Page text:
Humidity is more than just that sticky hot feeling you have when you walk outside, and the air feels like soup.
Your plants care a lot about the humidity levels inside your home, as well.
Also, the lower the humidity in your home, the more the leaves lose moisture.
So, if your house is dry in the winter, you may need to evaluate how often you water during dormancy and consider your humidity.
Plants, when grouped, create their own little environment and raise the humidity. Therefore, if you have a group of high-humidity needing plants, you can group them together.
You could also consider misting your plants several times a day to keep the humidity up consistently, but that does add a lot of extra steps to an already busy day.
Humidifiers are a great idea, specifically if you can place one near a group of plants that thrive with humidity. You could go for a tabletop humidifier for small spaces or plant groupings. Otherwise, consider a whole room humidifier, depending on your needs.
Another option is to take a tray of water and rocks and place your plants on top or near them. You do not want to set your plants in water because the water needs are lower in the winter.
The bathroom is another great place to bring humidity needing plants, assuming you have enough light in your bathroom to suit the plants’ needs.
I Am on a Diet
Many plants need fertilizer regularly in the winter. However, this is not the case in the winter.
During the summer, houseplants are in active growth because the summer light levels are high, and the temperatures are perfect. You might consider fertilizing your houseplants in the fall but taper it off to a partial dose of fertilizer.
If you fertilize your plants in the winter, you run the risk of giving your houseplants fertilizer burn. Fertilizers contain salts and take moisture away from the roots, which can cause problems when those salts build up.
During the winter, the plant’s roots are hard at work, but photosynthesis is not at play to the same degree because the light is low. Therefore, the upper part of the plants do not grow much, and there is no need for extra fertilizer.
However, if you live in a climate where you still receive plenty of light, and your plants do not go dormant, fertilizing can continue.
Recommended Read: Best Grow Tower for Urban Gardening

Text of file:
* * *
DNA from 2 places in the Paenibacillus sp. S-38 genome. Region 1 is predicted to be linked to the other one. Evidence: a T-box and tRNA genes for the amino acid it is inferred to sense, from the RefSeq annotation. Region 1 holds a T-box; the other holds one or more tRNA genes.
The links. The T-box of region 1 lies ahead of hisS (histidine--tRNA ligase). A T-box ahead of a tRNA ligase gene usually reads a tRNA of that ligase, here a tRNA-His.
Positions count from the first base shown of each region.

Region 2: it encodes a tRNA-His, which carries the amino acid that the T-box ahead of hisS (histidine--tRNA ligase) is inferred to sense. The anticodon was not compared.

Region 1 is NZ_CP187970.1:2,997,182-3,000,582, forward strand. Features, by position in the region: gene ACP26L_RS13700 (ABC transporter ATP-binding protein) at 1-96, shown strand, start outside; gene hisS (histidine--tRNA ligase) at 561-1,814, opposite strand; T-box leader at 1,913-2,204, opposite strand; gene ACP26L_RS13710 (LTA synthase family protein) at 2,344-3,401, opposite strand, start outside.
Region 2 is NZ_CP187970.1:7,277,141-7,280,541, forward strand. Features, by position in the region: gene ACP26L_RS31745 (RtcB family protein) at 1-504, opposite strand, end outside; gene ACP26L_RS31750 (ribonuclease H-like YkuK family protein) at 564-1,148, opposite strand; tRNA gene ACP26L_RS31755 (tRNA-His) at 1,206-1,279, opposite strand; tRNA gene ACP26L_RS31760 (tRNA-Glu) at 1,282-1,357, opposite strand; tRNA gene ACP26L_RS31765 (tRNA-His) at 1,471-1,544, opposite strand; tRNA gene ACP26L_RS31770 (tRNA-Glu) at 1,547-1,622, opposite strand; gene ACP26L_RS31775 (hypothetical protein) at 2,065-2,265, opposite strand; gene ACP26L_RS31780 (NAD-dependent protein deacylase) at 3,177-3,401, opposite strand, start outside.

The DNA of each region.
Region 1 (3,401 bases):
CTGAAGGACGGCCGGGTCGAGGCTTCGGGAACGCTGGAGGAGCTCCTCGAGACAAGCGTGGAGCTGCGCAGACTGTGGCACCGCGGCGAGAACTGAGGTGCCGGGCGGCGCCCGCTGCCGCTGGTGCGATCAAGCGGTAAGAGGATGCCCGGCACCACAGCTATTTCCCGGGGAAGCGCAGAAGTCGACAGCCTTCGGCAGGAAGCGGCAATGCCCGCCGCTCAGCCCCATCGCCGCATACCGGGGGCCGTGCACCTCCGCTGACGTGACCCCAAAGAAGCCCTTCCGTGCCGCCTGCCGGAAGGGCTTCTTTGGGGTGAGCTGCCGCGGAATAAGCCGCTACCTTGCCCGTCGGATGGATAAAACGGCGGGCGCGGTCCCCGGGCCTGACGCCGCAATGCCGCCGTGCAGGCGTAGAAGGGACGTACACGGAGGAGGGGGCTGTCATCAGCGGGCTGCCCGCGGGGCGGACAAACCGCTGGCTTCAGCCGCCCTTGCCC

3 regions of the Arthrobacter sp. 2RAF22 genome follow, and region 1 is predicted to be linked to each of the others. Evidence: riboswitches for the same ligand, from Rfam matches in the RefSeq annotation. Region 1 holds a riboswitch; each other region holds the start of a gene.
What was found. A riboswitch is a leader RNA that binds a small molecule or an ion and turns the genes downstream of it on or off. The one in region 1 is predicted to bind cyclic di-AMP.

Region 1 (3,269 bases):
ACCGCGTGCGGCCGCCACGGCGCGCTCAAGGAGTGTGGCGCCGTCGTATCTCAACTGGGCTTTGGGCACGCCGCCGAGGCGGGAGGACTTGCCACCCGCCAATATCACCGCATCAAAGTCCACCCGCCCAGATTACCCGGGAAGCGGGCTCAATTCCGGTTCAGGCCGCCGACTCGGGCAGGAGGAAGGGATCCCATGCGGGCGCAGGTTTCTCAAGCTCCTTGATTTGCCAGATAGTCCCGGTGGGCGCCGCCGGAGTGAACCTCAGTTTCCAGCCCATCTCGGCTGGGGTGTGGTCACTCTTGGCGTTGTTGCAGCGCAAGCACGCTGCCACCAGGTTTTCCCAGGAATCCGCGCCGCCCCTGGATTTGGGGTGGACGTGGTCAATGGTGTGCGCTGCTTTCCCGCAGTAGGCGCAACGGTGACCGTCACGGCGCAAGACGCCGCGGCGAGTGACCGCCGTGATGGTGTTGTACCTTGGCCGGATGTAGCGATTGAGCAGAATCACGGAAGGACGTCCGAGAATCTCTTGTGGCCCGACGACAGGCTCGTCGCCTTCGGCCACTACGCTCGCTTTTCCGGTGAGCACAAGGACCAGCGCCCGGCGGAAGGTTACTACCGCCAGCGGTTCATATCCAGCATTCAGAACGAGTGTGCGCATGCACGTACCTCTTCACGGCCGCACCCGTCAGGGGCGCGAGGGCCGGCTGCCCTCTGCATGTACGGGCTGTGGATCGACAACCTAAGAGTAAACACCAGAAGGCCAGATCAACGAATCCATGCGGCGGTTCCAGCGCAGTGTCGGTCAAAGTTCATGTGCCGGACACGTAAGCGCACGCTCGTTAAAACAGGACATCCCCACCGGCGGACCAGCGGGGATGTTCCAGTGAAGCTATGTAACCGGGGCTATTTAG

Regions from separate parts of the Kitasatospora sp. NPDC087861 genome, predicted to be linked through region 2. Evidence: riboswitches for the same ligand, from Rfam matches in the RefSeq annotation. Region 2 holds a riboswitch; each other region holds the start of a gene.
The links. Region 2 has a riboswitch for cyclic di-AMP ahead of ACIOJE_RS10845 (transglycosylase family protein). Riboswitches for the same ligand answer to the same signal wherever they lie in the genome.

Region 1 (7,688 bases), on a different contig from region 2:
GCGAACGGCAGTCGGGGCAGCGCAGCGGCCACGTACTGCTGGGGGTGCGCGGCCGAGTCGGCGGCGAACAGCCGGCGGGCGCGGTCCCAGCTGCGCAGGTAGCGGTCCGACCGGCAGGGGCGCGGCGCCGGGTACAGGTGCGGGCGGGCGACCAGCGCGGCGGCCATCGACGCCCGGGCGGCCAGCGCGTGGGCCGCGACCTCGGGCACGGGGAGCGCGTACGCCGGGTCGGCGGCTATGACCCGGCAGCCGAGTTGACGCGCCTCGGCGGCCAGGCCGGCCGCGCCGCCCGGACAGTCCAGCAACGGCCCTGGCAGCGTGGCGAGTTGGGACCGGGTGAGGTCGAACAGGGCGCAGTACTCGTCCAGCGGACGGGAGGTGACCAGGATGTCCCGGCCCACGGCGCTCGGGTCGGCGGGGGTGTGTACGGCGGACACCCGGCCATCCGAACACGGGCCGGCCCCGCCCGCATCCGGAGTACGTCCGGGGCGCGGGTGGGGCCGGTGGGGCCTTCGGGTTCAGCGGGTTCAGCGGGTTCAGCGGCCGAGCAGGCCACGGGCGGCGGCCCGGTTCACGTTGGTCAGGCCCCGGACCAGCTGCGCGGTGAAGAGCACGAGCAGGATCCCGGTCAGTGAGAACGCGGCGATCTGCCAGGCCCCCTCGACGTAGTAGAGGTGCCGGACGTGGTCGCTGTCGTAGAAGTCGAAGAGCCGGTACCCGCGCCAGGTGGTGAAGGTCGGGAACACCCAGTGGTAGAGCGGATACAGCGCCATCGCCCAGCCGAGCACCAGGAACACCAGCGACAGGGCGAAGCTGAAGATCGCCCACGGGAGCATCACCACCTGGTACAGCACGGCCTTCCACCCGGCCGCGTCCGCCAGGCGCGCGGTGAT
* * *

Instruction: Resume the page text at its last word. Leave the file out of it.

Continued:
I Need a New Home
For the most part, winter is a time for your houseplants to rest. Therefore, repotting your plants should wait until active growth begins in the spring.
It is a lot easier for houseplants to get over the shock and awe of moving to a new pot when winter is over. However, if the soil is degraded or the root system is so bound, you may have to repot in the winter.
Who Invited You?
Winter is a fantastic time to get your houseplant pest game in full force.
First of all, be sure you know the conditions your plant needs to be its best no matter the time of the year.
If your houseplant is not stressed or struggling, it is more able to withstand plant pests.
Common pest for plants includes fungus gnats, mealy bugs, and spider mites, to name a few.
Fungus gnats hang out in the soil and thrive on moist plant medium. Therefore, it is a lot easier to starve them out in the winter since your plants need a lot less water.
However, sticky traps are a great way to catch these little flies.
Mealybugs are another pest that likes houseplants. If you see white spots and a waxy-looking powder on the leaves, you may have mealybugs.
Mealybugs stay local to the plant currently infested and will not spread to your other plants. In bad infestations, you have to say goodbye to your houseplant. However, your first line of defense is using an insecticide.
Spider Mites love to hang out with your plants, as well. They like to feast on the sap in your plant’s leaves, and they leave behind a webbing to let you know they are unpacked and living on your houseplant.
Insecticides are a great solution to handle your spider mite infestation.
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To Prune or Not to Prune
The best time to prune houseplants is when the growing season kicks back up. Typically, this happens in very late winter or early spring, depending on your local conditions.
However, not all plants are dormant in the winter. Therefore, it is vital to consider the unique needs of those plants. Also, winter growth is often leggy. You could pinch leggy growth to encourage branching and trim off dead leaves and branches.
Plant On, Plant Parent
In the end, caring for plants in the winter becomes simple once you have the conditions set up.
Each plant has unique needs, and your home has different availability of light. Once you augment light, water needs, temperature, and humidity levels, you can let your plants be dormant for the winter.
Typically, your plants won’t need fertilizer, repotting, or pruning. However, there are some exceptions. Some houseplants do grow during the winter. In that case, it is best if you learn about the needs of those select plants and adjust your schedule.
How did you handle your houseplants in winter? Answer in the comments.
About the Author
A teacher by trade, Victoria splits her free time between freelance writing, her camping blog, and (frantically) guiding her teenagers into becoming functional adults.